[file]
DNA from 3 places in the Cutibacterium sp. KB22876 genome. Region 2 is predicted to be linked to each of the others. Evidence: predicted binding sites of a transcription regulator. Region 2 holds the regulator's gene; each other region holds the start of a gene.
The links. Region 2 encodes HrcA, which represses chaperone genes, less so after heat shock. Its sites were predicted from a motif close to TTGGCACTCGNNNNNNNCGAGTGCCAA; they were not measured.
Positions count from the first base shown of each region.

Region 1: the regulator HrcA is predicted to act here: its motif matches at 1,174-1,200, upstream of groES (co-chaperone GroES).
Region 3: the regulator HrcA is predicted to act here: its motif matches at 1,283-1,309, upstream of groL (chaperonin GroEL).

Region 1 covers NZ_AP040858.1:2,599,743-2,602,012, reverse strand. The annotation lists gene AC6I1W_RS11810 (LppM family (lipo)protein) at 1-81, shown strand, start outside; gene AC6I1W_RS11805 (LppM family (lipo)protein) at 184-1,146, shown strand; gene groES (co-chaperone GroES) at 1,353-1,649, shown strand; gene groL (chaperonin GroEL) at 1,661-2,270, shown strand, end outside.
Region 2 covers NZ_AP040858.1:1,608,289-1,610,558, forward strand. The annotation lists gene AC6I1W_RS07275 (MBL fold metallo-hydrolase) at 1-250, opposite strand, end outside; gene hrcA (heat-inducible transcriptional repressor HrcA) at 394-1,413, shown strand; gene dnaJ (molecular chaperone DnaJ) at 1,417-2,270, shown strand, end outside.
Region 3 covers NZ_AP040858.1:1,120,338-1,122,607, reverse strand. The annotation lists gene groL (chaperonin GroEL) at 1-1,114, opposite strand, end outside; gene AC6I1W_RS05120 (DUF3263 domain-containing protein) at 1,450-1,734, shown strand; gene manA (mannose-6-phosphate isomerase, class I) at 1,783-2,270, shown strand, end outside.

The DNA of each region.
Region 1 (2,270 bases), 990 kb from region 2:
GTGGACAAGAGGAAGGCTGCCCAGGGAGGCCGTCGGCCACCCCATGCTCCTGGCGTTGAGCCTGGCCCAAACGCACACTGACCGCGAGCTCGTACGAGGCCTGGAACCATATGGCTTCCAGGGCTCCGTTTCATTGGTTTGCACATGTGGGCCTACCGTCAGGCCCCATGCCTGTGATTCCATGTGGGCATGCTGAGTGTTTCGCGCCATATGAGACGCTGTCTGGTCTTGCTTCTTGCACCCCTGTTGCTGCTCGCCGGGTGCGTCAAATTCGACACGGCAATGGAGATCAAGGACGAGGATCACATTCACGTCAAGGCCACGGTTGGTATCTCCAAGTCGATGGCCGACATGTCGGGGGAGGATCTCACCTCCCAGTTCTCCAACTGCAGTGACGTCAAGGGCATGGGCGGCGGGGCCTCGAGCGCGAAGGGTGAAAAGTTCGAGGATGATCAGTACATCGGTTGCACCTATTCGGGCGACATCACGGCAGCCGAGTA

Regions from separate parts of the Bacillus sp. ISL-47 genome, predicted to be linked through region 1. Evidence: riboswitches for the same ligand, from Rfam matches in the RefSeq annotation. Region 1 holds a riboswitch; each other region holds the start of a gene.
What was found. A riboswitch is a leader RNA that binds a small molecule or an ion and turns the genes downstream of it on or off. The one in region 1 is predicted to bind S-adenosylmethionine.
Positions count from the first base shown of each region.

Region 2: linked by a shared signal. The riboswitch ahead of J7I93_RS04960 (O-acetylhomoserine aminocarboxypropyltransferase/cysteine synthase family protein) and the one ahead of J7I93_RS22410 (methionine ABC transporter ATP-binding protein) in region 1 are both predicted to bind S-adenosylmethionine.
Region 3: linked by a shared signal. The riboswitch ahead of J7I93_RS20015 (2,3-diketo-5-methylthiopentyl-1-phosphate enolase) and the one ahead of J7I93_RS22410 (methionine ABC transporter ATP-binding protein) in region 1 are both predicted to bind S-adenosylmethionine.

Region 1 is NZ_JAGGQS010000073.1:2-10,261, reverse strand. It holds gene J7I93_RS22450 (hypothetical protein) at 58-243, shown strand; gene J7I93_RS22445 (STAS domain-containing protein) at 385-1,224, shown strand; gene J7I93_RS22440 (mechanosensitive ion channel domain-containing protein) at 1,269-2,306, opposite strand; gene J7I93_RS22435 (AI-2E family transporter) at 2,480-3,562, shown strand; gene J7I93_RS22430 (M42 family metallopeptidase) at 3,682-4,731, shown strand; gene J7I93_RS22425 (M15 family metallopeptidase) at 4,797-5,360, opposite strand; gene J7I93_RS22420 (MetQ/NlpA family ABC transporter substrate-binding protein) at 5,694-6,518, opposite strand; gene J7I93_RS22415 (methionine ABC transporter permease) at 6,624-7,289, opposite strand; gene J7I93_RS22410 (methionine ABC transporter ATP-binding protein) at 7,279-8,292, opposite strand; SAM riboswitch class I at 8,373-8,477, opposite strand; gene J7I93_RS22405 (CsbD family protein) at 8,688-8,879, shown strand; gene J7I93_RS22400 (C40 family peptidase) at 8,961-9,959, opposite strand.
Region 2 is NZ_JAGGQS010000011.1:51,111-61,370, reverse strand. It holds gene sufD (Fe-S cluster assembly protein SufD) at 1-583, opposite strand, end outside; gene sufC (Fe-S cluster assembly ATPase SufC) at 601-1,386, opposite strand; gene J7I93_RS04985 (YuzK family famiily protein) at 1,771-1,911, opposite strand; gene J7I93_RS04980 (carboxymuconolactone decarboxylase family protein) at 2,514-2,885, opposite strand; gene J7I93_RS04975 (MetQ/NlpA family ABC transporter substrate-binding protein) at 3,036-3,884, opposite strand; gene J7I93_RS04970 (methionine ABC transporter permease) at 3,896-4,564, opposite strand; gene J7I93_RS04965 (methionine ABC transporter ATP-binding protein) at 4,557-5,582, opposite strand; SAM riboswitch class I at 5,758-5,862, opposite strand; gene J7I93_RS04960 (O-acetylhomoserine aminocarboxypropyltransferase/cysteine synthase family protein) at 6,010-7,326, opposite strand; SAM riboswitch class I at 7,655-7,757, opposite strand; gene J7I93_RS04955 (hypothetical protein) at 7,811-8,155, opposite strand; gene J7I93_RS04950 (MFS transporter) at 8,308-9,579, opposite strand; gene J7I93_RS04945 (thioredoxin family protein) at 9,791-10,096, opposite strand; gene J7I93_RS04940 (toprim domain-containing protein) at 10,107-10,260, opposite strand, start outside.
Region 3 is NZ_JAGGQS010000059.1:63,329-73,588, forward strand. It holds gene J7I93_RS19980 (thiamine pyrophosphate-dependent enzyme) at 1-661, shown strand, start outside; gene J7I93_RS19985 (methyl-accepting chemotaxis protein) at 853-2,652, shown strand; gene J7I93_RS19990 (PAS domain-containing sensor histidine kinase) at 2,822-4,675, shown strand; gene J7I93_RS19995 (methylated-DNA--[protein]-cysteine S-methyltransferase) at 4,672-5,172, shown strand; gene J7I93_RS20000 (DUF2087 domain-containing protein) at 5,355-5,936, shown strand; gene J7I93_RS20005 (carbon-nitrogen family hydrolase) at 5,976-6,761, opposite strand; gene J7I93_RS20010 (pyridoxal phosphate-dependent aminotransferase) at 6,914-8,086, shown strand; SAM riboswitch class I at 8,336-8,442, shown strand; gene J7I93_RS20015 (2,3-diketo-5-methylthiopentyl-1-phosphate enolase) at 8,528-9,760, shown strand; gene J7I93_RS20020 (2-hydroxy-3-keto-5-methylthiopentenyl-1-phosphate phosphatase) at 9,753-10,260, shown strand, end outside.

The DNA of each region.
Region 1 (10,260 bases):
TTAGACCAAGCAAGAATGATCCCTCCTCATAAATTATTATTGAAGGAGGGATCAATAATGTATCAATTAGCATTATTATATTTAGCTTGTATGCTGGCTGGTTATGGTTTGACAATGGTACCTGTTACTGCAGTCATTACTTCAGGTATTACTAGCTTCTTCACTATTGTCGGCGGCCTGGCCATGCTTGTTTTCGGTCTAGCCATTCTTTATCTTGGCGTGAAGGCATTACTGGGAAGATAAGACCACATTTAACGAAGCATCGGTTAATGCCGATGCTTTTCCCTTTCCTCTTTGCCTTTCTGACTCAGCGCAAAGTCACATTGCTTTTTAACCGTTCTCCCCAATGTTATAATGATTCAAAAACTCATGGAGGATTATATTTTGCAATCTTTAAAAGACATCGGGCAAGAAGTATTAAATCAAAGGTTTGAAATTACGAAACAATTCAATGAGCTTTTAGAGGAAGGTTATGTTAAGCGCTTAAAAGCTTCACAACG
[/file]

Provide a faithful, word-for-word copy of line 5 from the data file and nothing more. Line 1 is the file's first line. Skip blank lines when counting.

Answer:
Region 3: the regulator HrcA is predicted to act here: its motif matches at 1,283-1,309, upstream of groL (chaperonin GroEL).